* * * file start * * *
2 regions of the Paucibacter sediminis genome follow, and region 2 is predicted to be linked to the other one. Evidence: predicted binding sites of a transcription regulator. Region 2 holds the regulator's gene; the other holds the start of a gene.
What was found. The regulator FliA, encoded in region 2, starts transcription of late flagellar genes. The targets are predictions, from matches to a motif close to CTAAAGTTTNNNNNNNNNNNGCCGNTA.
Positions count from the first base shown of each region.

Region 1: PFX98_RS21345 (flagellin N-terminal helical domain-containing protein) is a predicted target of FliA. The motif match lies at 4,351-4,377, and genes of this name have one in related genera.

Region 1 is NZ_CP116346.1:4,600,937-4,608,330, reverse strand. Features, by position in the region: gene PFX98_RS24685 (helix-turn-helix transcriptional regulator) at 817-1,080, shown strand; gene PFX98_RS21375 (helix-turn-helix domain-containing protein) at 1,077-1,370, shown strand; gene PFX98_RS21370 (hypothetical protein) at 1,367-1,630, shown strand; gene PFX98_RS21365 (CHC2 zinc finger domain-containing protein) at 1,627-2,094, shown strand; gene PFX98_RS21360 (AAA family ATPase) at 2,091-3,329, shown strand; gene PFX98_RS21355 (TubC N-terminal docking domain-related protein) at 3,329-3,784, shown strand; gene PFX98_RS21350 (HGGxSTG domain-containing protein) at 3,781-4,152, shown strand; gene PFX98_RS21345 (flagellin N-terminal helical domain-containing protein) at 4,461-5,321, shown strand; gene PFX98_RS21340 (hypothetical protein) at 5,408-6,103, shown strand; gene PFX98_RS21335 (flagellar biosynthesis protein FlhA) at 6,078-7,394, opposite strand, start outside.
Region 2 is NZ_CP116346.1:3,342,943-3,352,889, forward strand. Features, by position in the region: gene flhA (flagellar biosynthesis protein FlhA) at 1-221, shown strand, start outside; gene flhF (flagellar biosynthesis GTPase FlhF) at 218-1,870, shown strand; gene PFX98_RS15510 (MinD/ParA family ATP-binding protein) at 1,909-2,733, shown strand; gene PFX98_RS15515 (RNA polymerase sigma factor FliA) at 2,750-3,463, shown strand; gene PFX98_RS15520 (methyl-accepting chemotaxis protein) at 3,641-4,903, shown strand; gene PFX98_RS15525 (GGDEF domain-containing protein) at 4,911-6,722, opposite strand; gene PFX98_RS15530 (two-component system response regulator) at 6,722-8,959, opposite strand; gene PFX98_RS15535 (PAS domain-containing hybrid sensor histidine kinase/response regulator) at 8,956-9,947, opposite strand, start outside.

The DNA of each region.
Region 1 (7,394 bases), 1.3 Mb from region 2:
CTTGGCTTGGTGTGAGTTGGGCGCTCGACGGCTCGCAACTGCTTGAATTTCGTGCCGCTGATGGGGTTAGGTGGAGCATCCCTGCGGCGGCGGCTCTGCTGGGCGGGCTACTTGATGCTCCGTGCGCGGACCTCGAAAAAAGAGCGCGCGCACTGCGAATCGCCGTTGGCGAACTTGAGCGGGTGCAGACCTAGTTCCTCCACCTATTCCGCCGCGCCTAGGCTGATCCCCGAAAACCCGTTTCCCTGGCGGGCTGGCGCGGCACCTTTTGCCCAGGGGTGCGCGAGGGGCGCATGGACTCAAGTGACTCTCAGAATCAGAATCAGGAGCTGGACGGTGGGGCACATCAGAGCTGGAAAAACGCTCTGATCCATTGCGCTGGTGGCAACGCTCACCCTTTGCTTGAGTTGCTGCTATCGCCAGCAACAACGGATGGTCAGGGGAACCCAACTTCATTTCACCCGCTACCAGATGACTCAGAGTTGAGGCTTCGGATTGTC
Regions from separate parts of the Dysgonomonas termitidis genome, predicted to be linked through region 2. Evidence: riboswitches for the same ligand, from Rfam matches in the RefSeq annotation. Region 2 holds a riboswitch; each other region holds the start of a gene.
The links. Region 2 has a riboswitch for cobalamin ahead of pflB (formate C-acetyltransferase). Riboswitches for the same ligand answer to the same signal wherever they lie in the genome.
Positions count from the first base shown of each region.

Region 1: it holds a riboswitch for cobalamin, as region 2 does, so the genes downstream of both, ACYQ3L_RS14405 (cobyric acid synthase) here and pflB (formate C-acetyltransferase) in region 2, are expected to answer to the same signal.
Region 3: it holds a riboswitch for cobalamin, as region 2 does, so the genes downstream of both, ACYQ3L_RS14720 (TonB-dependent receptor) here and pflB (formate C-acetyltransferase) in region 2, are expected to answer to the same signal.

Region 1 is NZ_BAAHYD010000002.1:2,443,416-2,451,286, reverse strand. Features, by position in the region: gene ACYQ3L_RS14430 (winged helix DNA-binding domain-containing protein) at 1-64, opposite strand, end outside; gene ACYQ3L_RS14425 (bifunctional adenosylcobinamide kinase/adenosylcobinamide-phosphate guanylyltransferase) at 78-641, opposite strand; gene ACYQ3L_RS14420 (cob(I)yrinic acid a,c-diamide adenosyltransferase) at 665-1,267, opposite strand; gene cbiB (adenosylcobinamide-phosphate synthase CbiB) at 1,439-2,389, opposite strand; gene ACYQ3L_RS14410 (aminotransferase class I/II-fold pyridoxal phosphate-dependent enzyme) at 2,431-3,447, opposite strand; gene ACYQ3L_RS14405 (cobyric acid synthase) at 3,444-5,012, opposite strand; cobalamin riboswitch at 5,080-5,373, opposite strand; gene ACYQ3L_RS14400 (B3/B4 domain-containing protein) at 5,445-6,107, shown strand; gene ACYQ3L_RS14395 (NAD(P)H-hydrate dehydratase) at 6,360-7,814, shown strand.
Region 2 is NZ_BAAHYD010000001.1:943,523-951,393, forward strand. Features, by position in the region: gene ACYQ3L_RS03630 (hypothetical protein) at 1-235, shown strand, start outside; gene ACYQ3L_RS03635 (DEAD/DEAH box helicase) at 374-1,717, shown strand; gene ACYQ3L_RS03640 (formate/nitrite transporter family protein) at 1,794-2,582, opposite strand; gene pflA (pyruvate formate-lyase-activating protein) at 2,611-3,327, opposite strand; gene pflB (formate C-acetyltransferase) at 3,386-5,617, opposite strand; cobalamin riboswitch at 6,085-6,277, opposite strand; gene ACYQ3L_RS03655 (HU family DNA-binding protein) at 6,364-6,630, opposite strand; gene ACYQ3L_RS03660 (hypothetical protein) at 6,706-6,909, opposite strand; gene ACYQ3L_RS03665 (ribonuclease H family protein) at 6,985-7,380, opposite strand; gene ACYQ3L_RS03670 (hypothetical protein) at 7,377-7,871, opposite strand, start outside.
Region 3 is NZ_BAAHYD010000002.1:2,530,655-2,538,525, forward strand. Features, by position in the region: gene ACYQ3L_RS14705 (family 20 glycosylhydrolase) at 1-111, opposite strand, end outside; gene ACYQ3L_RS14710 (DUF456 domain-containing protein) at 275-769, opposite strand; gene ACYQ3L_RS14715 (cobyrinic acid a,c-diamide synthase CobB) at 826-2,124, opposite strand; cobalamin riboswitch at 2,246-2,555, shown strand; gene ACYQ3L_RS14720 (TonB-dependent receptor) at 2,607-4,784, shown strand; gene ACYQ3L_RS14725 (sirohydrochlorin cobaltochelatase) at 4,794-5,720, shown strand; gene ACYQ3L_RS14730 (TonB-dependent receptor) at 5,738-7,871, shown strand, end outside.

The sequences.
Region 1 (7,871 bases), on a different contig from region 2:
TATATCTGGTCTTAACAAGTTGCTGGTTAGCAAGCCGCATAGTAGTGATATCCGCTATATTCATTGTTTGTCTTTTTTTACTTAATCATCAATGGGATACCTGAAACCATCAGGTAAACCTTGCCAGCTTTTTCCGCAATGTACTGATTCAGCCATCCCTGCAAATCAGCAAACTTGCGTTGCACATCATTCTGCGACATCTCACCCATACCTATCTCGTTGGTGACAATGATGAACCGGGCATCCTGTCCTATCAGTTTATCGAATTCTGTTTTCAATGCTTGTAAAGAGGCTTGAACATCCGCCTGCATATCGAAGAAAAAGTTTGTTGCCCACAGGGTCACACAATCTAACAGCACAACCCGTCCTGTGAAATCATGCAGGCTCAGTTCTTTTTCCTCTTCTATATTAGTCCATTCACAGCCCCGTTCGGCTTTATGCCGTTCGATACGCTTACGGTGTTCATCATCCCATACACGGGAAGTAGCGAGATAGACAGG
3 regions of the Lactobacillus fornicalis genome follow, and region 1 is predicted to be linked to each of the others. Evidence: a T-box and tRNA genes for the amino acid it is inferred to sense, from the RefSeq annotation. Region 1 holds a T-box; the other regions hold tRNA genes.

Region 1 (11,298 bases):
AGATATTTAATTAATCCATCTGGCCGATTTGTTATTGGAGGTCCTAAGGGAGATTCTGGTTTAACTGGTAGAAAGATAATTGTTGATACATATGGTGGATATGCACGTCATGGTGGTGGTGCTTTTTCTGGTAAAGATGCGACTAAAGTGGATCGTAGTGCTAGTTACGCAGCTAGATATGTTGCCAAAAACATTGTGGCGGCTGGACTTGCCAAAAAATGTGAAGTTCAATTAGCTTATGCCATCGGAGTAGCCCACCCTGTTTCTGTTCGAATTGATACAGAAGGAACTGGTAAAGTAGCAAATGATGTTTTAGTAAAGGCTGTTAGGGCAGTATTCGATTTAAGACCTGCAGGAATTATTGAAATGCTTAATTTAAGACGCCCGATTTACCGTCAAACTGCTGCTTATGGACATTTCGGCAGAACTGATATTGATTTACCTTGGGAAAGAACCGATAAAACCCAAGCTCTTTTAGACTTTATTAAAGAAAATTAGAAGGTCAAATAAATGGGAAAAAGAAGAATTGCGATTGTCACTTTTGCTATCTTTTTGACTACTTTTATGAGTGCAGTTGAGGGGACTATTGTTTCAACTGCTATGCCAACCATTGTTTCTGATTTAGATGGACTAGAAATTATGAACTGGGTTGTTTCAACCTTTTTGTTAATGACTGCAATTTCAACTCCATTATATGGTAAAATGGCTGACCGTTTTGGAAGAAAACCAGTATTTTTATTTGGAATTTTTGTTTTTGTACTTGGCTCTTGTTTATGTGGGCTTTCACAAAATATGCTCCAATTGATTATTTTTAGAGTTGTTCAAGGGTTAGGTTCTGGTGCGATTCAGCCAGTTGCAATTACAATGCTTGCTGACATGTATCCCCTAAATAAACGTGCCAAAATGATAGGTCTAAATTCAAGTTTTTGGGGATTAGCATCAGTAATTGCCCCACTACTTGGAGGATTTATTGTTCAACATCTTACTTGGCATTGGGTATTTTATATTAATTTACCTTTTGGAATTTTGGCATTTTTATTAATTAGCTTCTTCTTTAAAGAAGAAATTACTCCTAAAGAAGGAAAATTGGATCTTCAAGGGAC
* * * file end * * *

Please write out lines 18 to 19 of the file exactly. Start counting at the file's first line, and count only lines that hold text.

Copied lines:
The sequences.
Region 1 (7,871 bases), on a different contig from region 2: